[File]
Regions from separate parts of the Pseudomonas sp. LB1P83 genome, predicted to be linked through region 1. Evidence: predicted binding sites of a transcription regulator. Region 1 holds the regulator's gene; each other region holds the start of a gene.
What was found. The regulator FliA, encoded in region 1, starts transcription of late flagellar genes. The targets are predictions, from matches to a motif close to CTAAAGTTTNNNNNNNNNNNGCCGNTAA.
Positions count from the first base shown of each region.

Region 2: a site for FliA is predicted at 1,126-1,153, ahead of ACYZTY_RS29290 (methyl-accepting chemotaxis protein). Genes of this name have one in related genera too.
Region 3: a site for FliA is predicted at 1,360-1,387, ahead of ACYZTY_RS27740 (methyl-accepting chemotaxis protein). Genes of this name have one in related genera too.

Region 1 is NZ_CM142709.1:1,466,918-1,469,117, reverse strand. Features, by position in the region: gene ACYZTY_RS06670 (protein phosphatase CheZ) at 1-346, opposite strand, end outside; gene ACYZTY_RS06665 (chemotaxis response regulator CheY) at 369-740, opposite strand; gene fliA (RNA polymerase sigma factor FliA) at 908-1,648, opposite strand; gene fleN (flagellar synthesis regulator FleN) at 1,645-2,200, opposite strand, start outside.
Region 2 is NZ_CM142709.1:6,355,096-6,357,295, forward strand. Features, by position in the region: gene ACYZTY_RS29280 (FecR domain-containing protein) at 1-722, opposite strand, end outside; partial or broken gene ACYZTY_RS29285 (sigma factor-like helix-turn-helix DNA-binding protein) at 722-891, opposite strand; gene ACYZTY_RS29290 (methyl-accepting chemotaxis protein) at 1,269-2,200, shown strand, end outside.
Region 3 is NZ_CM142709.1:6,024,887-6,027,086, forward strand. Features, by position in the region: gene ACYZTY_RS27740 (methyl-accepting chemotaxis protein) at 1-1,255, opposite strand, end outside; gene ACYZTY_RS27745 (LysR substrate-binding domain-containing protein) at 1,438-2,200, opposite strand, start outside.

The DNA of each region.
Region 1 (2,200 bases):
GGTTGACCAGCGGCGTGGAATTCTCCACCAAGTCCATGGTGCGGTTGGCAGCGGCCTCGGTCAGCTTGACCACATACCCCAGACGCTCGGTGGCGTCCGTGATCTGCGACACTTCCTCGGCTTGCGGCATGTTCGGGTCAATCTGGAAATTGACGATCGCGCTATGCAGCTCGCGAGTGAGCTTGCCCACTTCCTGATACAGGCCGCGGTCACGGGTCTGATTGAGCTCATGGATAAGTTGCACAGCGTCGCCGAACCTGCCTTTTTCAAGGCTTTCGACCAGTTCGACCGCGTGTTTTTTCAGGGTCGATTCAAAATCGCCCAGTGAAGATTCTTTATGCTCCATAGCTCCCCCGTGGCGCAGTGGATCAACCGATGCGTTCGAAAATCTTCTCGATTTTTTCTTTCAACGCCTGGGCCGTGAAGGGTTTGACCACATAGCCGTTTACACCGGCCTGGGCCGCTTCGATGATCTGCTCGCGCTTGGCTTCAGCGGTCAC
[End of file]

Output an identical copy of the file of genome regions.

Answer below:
Regions from separate parts of the Pseudomonas sp. LB1P83 genome, predicted to be linked through region 1. Evidence: predicted binding sites of a transcription regulator. Region 1 holds the regulator's gene; each other region holds the start of a gene.
What was found. The regulator FliA, encoded in region 1, starts transcription of late flagellar genes. The targets are predictions, from matches to a motif close to CTAAAGTTTNNNNNNNNNNNGCCGNTAA.
Positions count from the first base shown of each region.

Region 2: a site for FliA is predicted at 1,126-1,153, ahead of ACYZTY_RS29290 (methyl-accepting chemotaxis protein). Genes of this name have one in related genera too.
Region 3: a site for FliA is predicted at 1,360-1,387, ahead of ACYZTY_RS27740 (methyl-accepting chemotaxis protein). Genes of this name have one in related genera too.

Region 1 is NZ_CM142709.1:1,466,918-1,469,117, reverse strand. Features, by position in the region: gene ACYZTY_RS06670 (protein phosphatase CheZ) at 1-346, opposite strand, end outside; gene ACYZTY_RS06665 (chemotaxis response regulator CheY) at 369-740, opposite strand; gene fliA (RNA polymerase sigma factor FliA) at 908-1,648, opposite strand; gene fleN (flagellar synthesis regulator FleN) at 1,645-2,200, opposite strand, start outside.
Region 2 is NZ_CM142709.1:6,355,096-6,357,295, forward strand. Features, by position in the region: gene ACYZTY_RS29280 (FecR domain-containing protein) at 1-722, opposite strand, end outside; partial or broken gene ACYZTY_RS29285 (sigma factor-like helix-turn-helix DNA-binding protein) at 722-891, opposite strand; gene ACYZTY_RS29290 (methyl-accepting chemotaxis protein) at 1,269-2,200, shown strand, end outside.
Region 3 is NZ_CM142709.1:6,024,887-6,027,086, forward strand. Features, by position in the region: gene ACYZTY_RS27740 (methyl-accepting chemotaxis protein) at 1-1,255, opposite strand, end outside; gene ACYZTY_RS27745 (LysR substrate-binding domain-containing protein) at 1,438-2,200, opposite strand, start outside.

The DNA of each region.
Region 1 (2,200 bases):
GGTTGACCAGCGGCGTGGAATTCTCCACCAAGTCCATGGTGCGGTTGGCAGCGGCCTCGGTCAGCTTGACCACATACCCCAGACGCTCGGTGGCGTCCGTGATCTGCGACACTTCCTCGGCTTGCGGCATGTTCGGGTCAATCTGGAAATTGACGATCGCGCTATGCAGCTCGCGAGTGAGCTTGCCCACTTCCTGATACAGGCCGCGGTCACGGGTCTGATTGAGCTCATGGATAAGTTGCACAGCGTCGCCGAACCTGCCTTTTTCAAGGCTTTCGACCAGTTCGACCGCGTGTTTTTTCAGGGTCGATTCAAAATCGCCCAGTGAAGATTCTTTATGCTCCATAGCTCCCCCGTGGCGCAGTGGATCAACCGATGCGTTCGAAAATCTTCTCGATTTTTTCTTTCAACGCCTGGGCCGTGAAGGGTTTGACCACATAGCCGTTTACACCGGCCTGGGCCGCTTCGATGATCTGCTCGCGCTTGGCTTCAGCGGTCAC